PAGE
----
Agile software development

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Tags: agile, Agile Manifesto, Agile web development, software development Submitted by talantino 28.09.2010. Public material.
Agile software development is a group of software development methodologies based on iterative and incremental development, where requirements and solutions evolve through collaboration between self-organizing, cross-functional teams. The Agile Manifesto[1] introduced the term in 2001.

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into Russian: Гибкая разработка программного обеспечения. Translated in draft, editing and proof-reading required.
Submitted for translation by talantino 28.09.2010

Text

Agile software development

Agile software development is a group of software development methodologies based on iterative and incremental development, where requirements and solutions evolve through collaboration between self-organizing, cross-functional teams. The Agile Manifesto[1] introduced the term in 2001.

Contents

• 1 History

o 1.1 Predecessors

o 1.2 Agile Manifesto

• 2 Common characteristics

• 3 Comparison with other methods

o 3.1 Other iterative development methods

o 3.2 Cowboy coding

• 4 Agile methods

o 4.1 Method tailoring

• 5 Measuring agility

• 6 Experience and reception

o 6.1 Suitability

o 6.2 Experience reports

• 7 See also

• 8 References

• 9 Further reading

• 10 External links

History

Predecessors

Incremental software development methods have been traced back to 1957.[2] In 1974, a paper by E. A. Edmonds introduced an adaptive software development process.[3]

So-called "lightweight" software development methods evolved in the mid-1990s as a reaction against so-called "heavyweight" methods, which were characterized by their critics as a heavily regulated, regimented, micromanaged, waterfall model of development. Proponents of lightweight methods, and now agile methods, contend that they are a return to development practices from early in the history of software development.[2]

Early implementation of lightweight methods include Scrum (1995), Crystal Clear, Extreme Programming (1996), Adaptive Software Development, Feature Driven Development, and Dynamic Systems Development Method (DSDM) (1995). These are now typically referred to as agile methodologies, after the Agile Manifesto published in 2001.[4]

Agile Manifesto

In February 2001, 17 software developers[5] met at a ski resort in Snowbird, Utah, to discuss lightweight development methods. They published the Manifesto for Agile Software Development[1] to define the approach now known as agile software development. Some of the manifesto's authors formed the Agile Alliance, a non-profit organization that promotes software development according to the manifesto's principles.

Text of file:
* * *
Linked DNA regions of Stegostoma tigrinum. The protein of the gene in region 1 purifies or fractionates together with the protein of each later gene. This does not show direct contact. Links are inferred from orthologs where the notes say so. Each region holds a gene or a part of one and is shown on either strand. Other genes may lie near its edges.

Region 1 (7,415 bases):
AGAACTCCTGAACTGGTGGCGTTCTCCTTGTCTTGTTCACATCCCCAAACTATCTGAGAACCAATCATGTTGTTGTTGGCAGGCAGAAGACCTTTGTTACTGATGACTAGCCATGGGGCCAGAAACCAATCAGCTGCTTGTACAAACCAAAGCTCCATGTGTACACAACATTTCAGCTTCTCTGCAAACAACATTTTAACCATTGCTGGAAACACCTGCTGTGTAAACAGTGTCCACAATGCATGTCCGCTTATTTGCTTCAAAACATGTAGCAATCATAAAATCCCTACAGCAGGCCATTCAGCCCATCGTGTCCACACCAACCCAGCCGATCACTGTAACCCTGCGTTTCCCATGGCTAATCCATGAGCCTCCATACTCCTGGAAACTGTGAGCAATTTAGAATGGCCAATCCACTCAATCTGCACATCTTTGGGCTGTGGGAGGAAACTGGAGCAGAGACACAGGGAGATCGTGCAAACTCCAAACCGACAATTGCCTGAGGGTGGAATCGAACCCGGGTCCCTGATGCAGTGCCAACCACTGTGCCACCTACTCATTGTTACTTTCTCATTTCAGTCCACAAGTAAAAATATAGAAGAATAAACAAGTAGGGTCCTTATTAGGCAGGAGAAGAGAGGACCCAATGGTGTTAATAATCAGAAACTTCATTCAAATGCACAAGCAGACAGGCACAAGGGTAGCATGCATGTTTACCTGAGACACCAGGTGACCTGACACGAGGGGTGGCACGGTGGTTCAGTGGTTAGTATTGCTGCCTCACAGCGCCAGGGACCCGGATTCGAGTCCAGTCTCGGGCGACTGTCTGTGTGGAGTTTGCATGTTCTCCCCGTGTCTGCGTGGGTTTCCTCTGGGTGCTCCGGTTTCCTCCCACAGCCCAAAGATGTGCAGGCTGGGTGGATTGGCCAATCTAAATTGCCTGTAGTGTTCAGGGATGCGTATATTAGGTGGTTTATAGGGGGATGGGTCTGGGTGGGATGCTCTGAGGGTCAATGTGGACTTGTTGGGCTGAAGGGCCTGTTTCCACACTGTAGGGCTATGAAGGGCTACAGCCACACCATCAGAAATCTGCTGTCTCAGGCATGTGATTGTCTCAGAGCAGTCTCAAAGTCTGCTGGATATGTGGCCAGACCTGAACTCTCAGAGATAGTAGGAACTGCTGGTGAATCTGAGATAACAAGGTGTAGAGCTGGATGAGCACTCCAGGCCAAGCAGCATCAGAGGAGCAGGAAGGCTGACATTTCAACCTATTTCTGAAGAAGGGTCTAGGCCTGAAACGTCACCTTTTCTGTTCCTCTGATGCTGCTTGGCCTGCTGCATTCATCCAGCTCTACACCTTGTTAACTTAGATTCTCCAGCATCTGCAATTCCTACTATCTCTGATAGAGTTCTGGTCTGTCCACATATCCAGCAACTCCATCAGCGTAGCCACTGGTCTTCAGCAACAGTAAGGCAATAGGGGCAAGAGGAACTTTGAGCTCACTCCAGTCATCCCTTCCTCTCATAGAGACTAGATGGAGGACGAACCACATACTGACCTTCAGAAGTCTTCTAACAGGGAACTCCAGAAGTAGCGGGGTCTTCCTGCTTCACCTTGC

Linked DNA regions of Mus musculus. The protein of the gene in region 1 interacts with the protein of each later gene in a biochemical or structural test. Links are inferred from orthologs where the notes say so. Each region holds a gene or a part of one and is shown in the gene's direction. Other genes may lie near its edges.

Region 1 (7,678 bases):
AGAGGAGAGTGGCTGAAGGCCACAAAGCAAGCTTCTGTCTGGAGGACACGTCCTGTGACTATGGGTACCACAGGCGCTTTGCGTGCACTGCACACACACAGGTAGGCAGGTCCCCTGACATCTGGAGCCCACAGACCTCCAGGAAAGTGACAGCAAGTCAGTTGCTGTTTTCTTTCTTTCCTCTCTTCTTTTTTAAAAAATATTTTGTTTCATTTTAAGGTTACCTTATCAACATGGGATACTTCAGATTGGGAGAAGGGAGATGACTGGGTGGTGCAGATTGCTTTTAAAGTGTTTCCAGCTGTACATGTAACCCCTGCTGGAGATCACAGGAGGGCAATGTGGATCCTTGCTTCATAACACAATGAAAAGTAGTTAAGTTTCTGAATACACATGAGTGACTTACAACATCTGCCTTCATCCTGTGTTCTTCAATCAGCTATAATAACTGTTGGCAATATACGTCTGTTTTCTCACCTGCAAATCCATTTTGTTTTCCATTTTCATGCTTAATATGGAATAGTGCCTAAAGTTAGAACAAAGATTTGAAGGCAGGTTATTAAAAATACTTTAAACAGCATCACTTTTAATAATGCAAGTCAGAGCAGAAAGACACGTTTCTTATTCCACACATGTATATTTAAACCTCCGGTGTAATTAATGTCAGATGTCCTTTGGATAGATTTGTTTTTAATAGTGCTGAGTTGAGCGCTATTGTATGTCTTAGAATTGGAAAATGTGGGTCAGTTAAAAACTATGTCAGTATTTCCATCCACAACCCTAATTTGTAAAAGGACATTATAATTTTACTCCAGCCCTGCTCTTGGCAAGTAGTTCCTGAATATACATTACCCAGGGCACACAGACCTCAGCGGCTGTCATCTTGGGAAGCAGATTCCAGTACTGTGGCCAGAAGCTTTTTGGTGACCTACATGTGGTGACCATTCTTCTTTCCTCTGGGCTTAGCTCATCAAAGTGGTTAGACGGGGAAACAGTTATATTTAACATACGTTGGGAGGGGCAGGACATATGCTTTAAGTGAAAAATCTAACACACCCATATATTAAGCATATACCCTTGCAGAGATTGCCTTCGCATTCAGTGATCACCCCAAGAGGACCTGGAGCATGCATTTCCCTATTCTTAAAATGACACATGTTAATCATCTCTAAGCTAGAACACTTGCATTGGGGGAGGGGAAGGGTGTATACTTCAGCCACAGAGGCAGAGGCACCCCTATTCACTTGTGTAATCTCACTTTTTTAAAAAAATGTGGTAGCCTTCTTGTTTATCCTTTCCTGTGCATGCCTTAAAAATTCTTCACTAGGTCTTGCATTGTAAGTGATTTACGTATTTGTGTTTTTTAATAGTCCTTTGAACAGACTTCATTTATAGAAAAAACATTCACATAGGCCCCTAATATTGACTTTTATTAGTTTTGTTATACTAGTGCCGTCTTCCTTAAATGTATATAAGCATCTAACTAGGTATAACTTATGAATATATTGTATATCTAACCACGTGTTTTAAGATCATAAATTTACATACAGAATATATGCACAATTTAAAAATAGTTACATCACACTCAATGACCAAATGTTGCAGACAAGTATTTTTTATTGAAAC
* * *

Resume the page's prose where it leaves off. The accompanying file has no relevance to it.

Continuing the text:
Agile Manifesto reads, in its entirety, as follows:[1]

We are uncovering better ways of developing software by doing it and helping others do it. Through this work we have come to value:

Individuals and interactions over processes and tools

Working software over comprehensive documentation

Customer collaboration over contract negotiation

Responding to change over following a plan

That is, while there is value in the items on the right, we value the items on the left more.

Twelve principles underlie the Agile Manifesto, including:[6]

• Customer satisfaction by rapid, continuous delivery of useful software

• Working software is delivered frequently (weeks rather than months)

• Working software is the principal measure of progress

• Even late changes in requirements are welcome

• Close, daily cooperation between business people and developers

• Face-to-face conversation is the best form of communication (co-location)

• Projects are built around motivated individuals, who should be trusted

• Continuous attention to technical excellence and good design

• Simplicity

• Self-organizing teams

• Regular adaptation to changing circumstances

In 2005, a group headed by Alistair Cockburn and Jim Highsmith wrote an addendum of project management principles, the Declaration of Interdependence,[7] to guide software project management according to agile development methods.

Common characteristics

Pair programming, an agile development technique

There are many specific agile development methods. Most promote development, teamwork, collaboration, and process adaptability throughout the life-cycle of the project.

Agile methods break tasks into small increments with minimal planning, and do not directly involve long-term planning. Iterations are short time frames (timeboxes) that typically last from one to four weeks. Each iteration involves a team working through a full software development cycle including planning, requirements analysis, design, coding, unit testing, and acceptance testing when a working product is demonstrated to stakeholders. This helps minimize overall risk, and lets the project adapt to changes quickly. Stakeholders produce documentation as required. An iteration may not add enough functionality to warrant a market release, but the goal is to have an available release (with minimal bugs) at the end of each iteration.[8] Multiple iterations may be required to release a product or new features.

Team composition in an agile project is usually cross-functional and self-organizing without consideration for any existing corporate hierarchy or the corporate roles of team members. Team members normally take responsibility for tasks that deliver the functionality an iteration requires. They decide individually how to meet an iteration's requirements.

Agile methods emphasize face-to-face communication over written documents when the team is all in the same location. When a team works in different locations, they maintain daily contact through videoconferencing, voice, e-mail, etc.